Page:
A Conversation with Melissa Robinson of Weber Shandwick and Tara Settembre of The Walt Disney Company & When Tara Met Blog
By UCLA X425 Student Cathy Flynn
Tara Settenbre: “Don’t call me Maria.”
The best advice Tara Settenbre, “one of the 20 most influential people in LA” suggested at UCLAx425 was: “Don’t call me Maria.”
If you want to attract the attention of a blogger, especially one with 4,404 Twitter followers like Tara, you have to do your homework… which includes knowing the blogger’s name. Tara recommends doing research on the blogger’s background and making an effort to“become their friend first.”
You don’t need to leash up a bloodhound to find out what makes Tara tick. She has been blogging since 2004, back when most people thought “blogging” was “flogging” with a lisp. The “When Tara Met Blog” ‘About’ page reveals that her name is not Maria, but her middle name is Renee, which rhymes with her last name Settenbre. Tara’s allergic to curry, her favorite board game is Taboo, and she mentions yoga three times, which explains her lithe figure.
Tara’s day job is in PR for Disney consumer products, but her fame comes from her blog, regular pieces in The Huffington Post and her nearly 600-member LA Cupcakes MeetUp Group. Despite her affinity for yoga, it is truly amazing that Tara remains such a teeny-tiny thing since she harbors an intense love of cupcakes, and relishes the opportunity to insert her cupcake passion into both her day and night jobs. During a promotion for the 2010 Chevrolet Equinox, she and 16 of her friends ate their way through a cupcake tour of Los Angeles – fortunately not on the same day as her lavish taste-testing of beer-filled cupcakes.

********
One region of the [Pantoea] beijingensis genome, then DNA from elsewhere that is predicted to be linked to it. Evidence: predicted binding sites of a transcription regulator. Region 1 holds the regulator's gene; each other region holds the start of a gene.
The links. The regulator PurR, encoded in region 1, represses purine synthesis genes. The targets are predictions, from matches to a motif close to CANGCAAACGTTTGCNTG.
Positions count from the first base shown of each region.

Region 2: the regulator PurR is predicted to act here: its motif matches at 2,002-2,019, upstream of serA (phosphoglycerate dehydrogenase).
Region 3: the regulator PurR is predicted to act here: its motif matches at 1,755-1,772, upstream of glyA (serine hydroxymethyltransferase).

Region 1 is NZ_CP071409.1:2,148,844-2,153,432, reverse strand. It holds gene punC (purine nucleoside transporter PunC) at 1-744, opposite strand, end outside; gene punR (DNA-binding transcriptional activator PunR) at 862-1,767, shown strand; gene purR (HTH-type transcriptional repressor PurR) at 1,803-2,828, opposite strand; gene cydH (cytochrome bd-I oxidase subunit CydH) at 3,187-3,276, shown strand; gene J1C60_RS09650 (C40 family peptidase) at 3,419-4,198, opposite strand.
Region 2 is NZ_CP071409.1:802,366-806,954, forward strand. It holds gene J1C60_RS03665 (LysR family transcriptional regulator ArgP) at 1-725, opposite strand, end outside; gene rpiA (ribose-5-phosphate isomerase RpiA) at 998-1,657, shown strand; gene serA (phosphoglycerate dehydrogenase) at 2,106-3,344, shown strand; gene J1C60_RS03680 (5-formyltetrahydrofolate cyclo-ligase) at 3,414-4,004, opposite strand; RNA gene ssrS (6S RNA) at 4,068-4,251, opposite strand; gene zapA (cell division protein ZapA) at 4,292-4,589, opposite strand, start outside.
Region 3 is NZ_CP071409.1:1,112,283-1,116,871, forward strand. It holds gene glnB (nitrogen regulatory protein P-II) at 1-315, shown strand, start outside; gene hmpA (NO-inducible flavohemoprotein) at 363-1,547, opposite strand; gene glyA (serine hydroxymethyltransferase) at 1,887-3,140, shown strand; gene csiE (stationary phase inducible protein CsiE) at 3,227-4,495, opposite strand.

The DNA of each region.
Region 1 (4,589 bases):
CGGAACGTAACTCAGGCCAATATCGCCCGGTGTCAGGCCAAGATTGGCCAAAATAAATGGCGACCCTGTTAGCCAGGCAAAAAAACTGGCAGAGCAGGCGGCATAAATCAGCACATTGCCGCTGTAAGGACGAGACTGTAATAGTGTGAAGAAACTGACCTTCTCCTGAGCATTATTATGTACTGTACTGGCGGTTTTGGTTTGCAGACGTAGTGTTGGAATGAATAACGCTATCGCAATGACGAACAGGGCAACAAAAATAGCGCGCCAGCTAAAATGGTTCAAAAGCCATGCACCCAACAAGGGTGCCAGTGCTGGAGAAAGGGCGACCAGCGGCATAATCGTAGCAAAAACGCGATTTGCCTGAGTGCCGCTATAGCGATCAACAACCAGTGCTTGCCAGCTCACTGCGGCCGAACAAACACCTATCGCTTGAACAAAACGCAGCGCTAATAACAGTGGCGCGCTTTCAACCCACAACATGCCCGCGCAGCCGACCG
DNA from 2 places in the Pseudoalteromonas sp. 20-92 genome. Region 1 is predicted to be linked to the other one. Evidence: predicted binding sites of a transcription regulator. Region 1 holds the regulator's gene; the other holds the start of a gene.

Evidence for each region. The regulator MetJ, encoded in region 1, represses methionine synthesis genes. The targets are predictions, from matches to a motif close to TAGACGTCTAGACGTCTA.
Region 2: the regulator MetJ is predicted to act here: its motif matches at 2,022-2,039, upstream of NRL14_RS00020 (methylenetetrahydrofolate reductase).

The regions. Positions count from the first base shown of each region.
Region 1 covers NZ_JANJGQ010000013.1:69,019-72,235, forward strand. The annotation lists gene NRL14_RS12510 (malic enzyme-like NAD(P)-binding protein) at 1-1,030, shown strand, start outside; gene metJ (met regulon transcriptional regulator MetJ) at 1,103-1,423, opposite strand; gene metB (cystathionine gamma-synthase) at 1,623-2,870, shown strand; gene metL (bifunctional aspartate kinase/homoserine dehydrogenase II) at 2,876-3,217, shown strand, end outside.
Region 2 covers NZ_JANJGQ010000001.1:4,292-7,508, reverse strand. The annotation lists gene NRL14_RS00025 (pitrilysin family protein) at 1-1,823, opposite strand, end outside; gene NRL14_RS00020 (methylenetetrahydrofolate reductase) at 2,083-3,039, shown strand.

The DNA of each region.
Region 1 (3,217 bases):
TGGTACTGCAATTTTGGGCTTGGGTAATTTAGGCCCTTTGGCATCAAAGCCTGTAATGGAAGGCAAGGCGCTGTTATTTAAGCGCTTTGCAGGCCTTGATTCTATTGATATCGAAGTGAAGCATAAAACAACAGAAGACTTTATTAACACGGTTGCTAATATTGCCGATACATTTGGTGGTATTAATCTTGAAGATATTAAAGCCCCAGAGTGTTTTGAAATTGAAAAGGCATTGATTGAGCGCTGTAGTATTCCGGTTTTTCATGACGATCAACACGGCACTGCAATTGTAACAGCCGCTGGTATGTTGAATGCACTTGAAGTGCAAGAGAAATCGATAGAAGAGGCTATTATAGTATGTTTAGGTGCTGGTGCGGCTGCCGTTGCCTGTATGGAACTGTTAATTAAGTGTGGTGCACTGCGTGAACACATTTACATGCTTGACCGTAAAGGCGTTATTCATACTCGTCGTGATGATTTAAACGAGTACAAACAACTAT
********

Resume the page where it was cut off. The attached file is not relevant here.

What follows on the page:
One of her current big PR promotions is for Disney Baby, and she tells how the shoe was on the other foot when Nordstrom’s insisted she attract the attention of a particular blogger with only 200 followers. Apparently it isn’t all about who has the biggest number of followers – it’s about who has the target followers that will get those overindulgent mothers into the department store to buy oodles of Tinker Bell onsies (or rather “bodysuits,” since Tara tells us that Gerber holds the patent on the name “onesies”).
She brings up a promotion that backfired, when Disney Baby gave Mario Lopez a baby basket, only to have angry customers complain that they can’t afford diapers, yet a Dancing with the Stars celebrity gets free swag. Nonetheless, Tara and her team were able to turn the incident into a great opportunity to publicize all the products they donated to the victims of the earthquake in Japan.
Tara offers some valuable tips to the aspiring blogger, including not revealing too much information. She sidesteps what is probably a very entertaining story starring “MarriedManinTexas,” only to say that she doesn’t publicly reveal what street she lives on. “I hate it when I’m having a bad day at work because I can’t go and bitch about it,” she moans. Although her blog may feel like a free-for-all, “ I wouldn’t do crazy politics or talk about my sex life,” Tara admits. She adds, “Once you put something up there, someone might take it. I found my photos on someone else’s Facebook page.”
One final piece of advice she offers for aspiring bloggers is tying the whole package together. Tara suggests that you “definitely buy your own domain name and arrange for your own hosting, so you don’t have ‘blogspot’ in the web address,” and then make sure you link everything with the same name.